Ice Cream and Anarchy. Bible Bashers. Filthy F—-rs. Although no one knows how many bands Eric “Fly” López played in, some say it could’ve been as many as 100, these groups included.
If you watched a punk rock show in the Rio Grande Valley anytime in the last 20-plus years, chances are Eric was performing; or may have gone up to you to tell you to check out a new band. Or he may have called you a poser (but don’t worry, he called himself a poser too).
It’s been two years since Eric has been gone, and now, the music scene he loved dearly came together in a communal effort to immortalize him with a mural in downtown McAllen.
Becky Guzman, a scene historian, was a close friend of Eric, who would call her “the scene mother.”
Guzman met Eric around 1993, and was her then-boyfriend’s neighbor at the time, because he would always come over to borrow her boyfriend’s tapes and CDs.
“There was a lot of punk music,” Guzman recalled. “He ended up falling in love with punk music.”
With his new found love for punk, Eric eventually began attending shows including those put on by Guzman and others in Edinburg, she said. He became a bass player, and a good one too, she added.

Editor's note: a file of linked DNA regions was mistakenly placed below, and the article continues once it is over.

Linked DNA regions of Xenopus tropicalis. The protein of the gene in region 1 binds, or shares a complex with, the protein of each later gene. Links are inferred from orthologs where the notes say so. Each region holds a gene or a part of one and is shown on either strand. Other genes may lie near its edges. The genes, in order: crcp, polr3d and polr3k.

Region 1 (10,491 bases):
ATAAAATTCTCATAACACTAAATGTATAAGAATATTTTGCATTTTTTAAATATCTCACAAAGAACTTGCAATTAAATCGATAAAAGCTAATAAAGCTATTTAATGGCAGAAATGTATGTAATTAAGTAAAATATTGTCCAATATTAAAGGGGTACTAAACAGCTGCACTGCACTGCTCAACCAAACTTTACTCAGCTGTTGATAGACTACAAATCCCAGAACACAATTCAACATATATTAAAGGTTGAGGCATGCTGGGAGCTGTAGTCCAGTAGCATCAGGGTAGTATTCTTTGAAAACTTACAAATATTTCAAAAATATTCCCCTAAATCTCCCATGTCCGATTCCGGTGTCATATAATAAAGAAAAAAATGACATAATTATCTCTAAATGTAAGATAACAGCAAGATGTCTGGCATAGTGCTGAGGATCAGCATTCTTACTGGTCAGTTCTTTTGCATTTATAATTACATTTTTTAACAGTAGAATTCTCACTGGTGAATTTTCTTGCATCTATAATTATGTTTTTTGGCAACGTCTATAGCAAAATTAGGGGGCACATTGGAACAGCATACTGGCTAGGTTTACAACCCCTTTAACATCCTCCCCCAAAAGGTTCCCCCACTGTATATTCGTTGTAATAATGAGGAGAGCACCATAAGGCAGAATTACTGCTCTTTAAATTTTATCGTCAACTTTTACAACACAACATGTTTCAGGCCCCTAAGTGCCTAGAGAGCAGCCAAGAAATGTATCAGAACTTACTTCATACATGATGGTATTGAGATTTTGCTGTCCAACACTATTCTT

Bobby Guevara, known in the scene as Bob E Ink, knew Eric for more than 20 years. He met Eric while they were in the University of Texas-Pan American (now UTRGV) in the mid-1990s.
“If you ever needed anything, like if you needed to borrow an amp for a show or guitar, your guitar strings broke, he was always there,” Guevara said. “It seemed like he was always ready to help out.”
In a short video memorializing Eric — created by Ronnie Garza, co-director of “As I Walk Through The Valley,” a documentary about the music scene in the Rio Grande Valley — he explained how he received the name.
Years ago, Eric went to a Best Buy and bought a random pop-punk CD. Then, he created a real review for a fictional group that incorporated the word “Flies,” comparing the band to other fake bands he made up. The review gained so much traction that people began searching for a band that didn’t exist.
“People thought it was a real band, we just named our first band that” Eric recalled in the video. “Hence the name, Eric Fly, which has stuck to me to this day, which I don’t mind, I like that name.”
Guzman explained that the band began as a joke, but they leaned into it. They even made shirts with big, giant flies and fly swatters.